11 Nintendo Games Based on Classic Works of Literature

You don't have to invent a family of mustachioed plumbers to create a video game. Here are some classic works of literature that got the Nintendo treatment in the 1980s and 1990s.

1. Dr. Jekyll and Mr. Hyde (1988)

In this side-scrolling game based on Robert Louis Stevenson’s novella, Dr. Jekyll is going to his wedding but everyone—pets, men with bombs, ladies in hoop skirts—keeps getting in his way. It makes him so mad, he turns into Mr. Hyde and has to fight monsters and aliens until his anger abates. The game goes on like that until Dr. Jekyll reaches the church and goes inside. The end.  

2. Adventures of Tom Sawyer (1989)

Tom Sawyer falls asleep in class and dreams he must save Becky Thatcher from Injun Joe. The game has six levels that initially resemble Mark Twain’s novel with riverboats on the Mississippi, but become progressively weirder until Injun Joe appears riding the Loch Ness Monster. After Tom Sawyer defeats him, Becky Thatcher shows up looking suspiciously like Princess Peach from Mario Bros and gives him a kiss. Tom Sawyer wakes up from his dream and looks confused. So was I.

3. Puss N Boots (1990)

For some reason, Puss N Boots is in Jules Verne’s novel Around the World in Eighty Days. He goes to different lands all over the world, including “New York,” Arabia,” “Space Wars,” and “Ocean.” In “The West,” for example, Puss N Boots shoots tumbleweeds, dodges flying horseshoes, and fights cats dressed like cowboys. 

4. Super Robin Hood (1986)

An adorably cartoonish Robin Hood jumps through Nottingham Castle while cheerful music bops along in the background. Dodging spiders, guards, and fireballs, he gathers keys to move from level to level. At the end, you scale the castle wall and rescue Maid Marion [sic] and the treasure. “King Richard will return soon,” the game reassures you as an afterthought. “Long live the king!” 

5. Frankenstein: The Monster Returns (1990)

The monster from Mary Shelley’s novel “rises from the grave”—a problematic concept given the monster’s origins—and abducts “Emily,” whoever that is. You, dressed in gold armor and a cape, kill monsters until eventually, you fight… no, not Frankenstein’s monster. That would be too logical. You fight a “Demon Horse,” half-horse, half-demon, and then the game just kind of ends. 

6. Bram Stoker’s Dracula (1993)

Based on the movie version of the book, Jonathan Harker journeys through Transylvania and fights vampires, zombies, and wolves while a musical score tinkles ominously. Various bosses pop up along the way, including vampire Lucy Westenra, Dracula's three brides, a fire-breathing dragon, and of course, Dracula himself.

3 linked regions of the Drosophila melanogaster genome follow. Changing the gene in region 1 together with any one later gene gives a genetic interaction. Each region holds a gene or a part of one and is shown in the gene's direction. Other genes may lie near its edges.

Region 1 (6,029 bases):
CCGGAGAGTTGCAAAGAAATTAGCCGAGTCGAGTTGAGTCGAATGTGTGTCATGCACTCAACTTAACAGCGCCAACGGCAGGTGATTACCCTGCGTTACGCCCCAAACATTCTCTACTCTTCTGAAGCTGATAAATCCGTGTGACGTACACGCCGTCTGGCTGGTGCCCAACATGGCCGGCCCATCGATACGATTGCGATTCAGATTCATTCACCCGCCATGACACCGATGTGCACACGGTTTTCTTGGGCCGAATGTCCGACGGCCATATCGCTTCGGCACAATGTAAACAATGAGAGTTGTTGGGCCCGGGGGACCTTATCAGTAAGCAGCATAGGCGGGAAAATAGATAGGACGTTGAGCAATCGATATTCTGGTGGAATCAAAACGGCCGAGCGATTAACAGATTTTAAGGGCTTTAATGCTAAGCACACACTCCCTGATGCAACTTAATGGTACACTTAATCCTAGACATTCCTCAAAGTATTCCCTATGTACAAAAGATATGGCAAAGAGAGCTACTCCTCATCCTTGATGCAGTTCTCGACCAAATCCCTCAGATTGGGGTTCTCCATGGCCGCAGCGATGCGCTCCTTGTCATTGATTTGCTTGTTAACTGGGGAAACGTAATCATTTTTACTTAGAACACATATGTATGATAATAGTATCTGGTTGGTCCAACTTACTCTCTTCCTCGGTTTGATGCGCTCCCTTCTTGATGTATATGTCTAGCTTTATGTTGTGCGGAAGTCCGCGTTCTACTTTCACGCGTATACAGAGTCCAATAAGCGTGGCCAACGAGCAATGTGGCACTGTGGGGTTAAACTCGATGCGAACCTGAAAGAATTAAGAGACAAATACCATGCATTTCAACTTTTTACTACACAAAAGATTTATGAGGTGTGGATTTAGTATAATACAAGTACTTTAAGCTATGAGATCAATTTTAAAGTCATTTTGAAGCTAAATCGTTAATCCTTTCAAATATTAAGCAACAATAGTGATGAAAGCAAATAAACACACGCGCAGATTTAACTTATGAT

7. Bible Adventures (1991)

Three games in one. In “Baby Moses:” Miriam has to save baby Moses by carrying him on her head and throwing him over walls and Egyptians. (That’s right, you throw a baby.) In “Noah’s Ark,” Noah collects animals for the ark by stacking them on his head. In “David and Goliath,” David saves sheep by also stacking them on his head. Then Goliath shows up and David hits him with a slingshot. 

8. Peter Pan and the Pirates (1990)

Peter Pan has to defeat Captain Hook, but before that, he has to run through many forest scenes fighting pirates and pigs. Sometimes Wendy or the Lost Boys show up to offer advice like, “Peter, Watch Out For Traps!” 

9. JRR Tolkien's Lord of the Rings Vol. 1 (1994)

Similar to The Legends of Zelda but more boring, Frodo performs a series of “fetch quests” to protect the ring. The game ends at the Mines of Moria. Since there were no sequels to this poor-selling Super Nintendo game, Frodo never gets to Mordor.

10. Little Red-Hood (1990)

A weird Taiwanese game where Little Red Riding Hood wanders through the forest fighting goblins and turtles to reach her grandmother's house. No wolf appears, but grandma sure is happy to see her grandchild. “Oh! My dear little red hood! Thank you for your coming!” she says as she and Little Red-Hood flap their hands wildly.

11. The Great Gatsby (2011)

Finally, a game where it makes sense to collect gold coins. As Nick Carraway from Fitzgerald’s novel, you frolic about dodging flappers, jumping on train cars, and fighting Dr. T. J. Eckleburg’s glasses between animated scenes from the book. Though initially presented as a long-lost Nintendo game, The Great Gatsby was actually made by developers from San Francisco in 2011. Who cares, it’s better than any of the games above. Play it yourself here

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October 11, 2013 - 7:11am
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